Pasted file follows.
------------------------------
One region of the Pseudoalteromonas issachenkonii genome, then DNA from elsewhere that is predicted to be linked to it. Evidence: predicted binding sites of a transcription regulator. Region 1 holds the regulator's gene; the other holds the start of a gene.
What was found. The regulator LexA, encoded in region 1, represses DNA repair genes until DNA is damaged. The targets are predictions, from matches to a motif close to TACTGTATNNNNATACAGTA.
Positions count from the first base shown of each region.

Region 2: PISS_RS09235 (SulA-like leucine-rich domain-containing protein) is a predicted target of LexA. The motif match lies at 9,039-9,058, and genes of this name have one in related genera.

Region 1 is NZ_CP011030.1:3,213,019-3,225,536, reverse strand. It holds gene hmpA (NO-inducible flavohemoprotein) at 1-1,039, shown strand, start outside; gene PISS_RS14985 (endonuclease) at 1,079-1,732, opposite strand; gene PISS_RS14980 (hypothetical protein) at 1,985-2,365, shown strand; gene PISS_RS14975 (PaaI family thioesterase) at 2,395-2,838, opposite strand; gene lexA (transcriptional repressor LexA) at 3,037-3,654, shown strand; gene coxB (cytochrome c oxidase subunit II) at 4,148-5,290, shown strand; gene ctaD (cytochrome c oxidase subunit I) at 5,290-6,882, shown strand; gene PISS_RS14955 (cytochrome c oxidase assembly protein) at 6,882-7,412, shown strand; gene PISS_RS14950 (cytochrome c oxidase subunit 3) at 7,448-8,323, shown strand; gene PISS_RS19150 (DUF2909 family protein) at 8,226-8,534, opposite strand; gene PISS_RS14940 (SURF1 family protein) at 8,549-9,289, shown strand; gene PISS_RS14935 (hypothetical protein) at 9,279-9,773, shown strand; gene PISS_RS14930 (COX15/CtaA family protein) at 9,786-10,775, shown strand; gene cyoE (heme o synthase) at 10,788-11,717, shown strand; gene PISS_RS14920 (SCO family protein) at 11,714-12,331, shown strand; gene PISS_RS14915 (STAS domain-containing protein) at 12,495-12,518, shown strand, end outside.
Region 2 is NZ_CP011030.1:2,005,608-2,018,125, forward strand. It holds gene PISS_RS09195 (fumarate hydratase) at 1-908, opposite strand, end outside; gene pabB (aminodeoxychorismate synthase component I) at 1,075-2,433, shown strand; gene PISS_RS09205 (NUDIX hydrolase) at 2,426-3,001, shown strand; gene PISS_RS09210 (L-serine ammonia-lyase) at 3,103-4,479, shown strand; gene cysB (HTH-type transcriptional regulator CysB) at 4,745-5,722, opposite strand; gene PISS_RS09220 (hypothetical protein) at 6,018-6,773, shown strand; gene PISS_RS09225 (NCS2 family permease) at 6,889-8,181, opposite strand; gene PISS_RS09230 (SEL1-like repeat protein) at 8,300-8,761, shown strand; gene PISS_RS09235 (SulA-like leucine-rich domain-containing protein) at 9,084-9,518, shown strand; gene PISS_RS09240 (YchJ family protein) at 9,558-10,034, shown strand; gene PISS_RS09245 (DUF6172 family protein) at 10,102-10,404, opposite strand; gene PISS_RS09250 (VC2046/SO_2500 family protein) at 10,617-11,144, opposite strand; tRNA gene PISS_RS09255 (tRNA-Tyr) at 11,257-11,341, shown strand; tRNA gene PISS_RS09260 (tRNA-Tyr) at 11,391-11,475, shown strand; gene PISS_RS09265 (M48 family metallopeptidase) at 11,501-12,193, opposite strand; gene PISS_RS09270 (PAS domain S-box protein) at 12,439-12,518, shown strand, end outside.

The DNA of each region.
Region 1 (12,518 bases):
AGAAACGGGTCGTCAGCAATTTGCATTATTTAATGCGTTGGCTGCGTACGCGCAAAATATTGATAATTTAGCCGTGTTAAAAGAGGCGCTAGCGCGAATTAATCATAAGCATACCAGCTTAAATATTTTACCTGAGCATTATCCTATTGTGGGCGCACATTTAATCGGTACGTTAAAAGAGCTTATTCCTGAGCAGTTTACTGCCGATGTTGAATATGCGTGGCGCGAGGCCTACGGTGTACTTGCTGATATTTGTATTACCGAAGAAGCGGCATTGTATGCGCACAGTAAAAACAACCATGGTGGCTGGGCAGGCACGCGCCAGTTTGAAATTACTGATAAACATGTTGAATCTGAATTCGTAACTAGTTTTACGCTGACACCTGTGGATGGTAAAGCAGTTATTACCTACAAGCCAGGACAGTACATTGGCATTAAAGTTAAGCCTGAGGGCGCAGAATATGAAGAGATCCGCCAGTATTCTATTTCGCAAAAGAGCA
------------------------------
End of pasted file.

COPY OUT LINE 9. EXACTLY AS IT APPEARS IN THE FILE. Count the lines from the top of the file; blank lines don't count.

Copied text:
AGAAACGGGTCGTCAGCAATTTGCATTATTTAATGCGTTGGCTGCGTACGCGCAAAATATTGATAATTTAGCCGTGTTAAAAGAGGCGCTAGCGCGAATTAATCATAAGCATACCAGCTTAAATATTTTACCTGAGCATTATCCTATTGTGGGCGCACATTTAATCGGTACGTTAAAAGAGCTTATTCCTGAGCAGTTTACTGCCGATGTTGAATATGCGTGGCGCGAGGCCTACGGTGTACTTGCTGATATTTGTATTACCGAAGAAGCGGCATTGTATGCGCACAGTAAAAACAACCATGGTGGCTGGGCAGGCACGCGCCAGTTTGAAATTACTGATAAACATGTTGAATCTGAATTCGTAACTAGTTTTACGCTGACACCTGTGGATGGTAAAGCAGTTATTACCTACAAGCCAGGACAGTACATTGGCATTAAAGTTAAGCCTGAGGGCGCAGAATATGAAGAGATCCGCCAGTATTCTATTTCGCAAAAGAGCA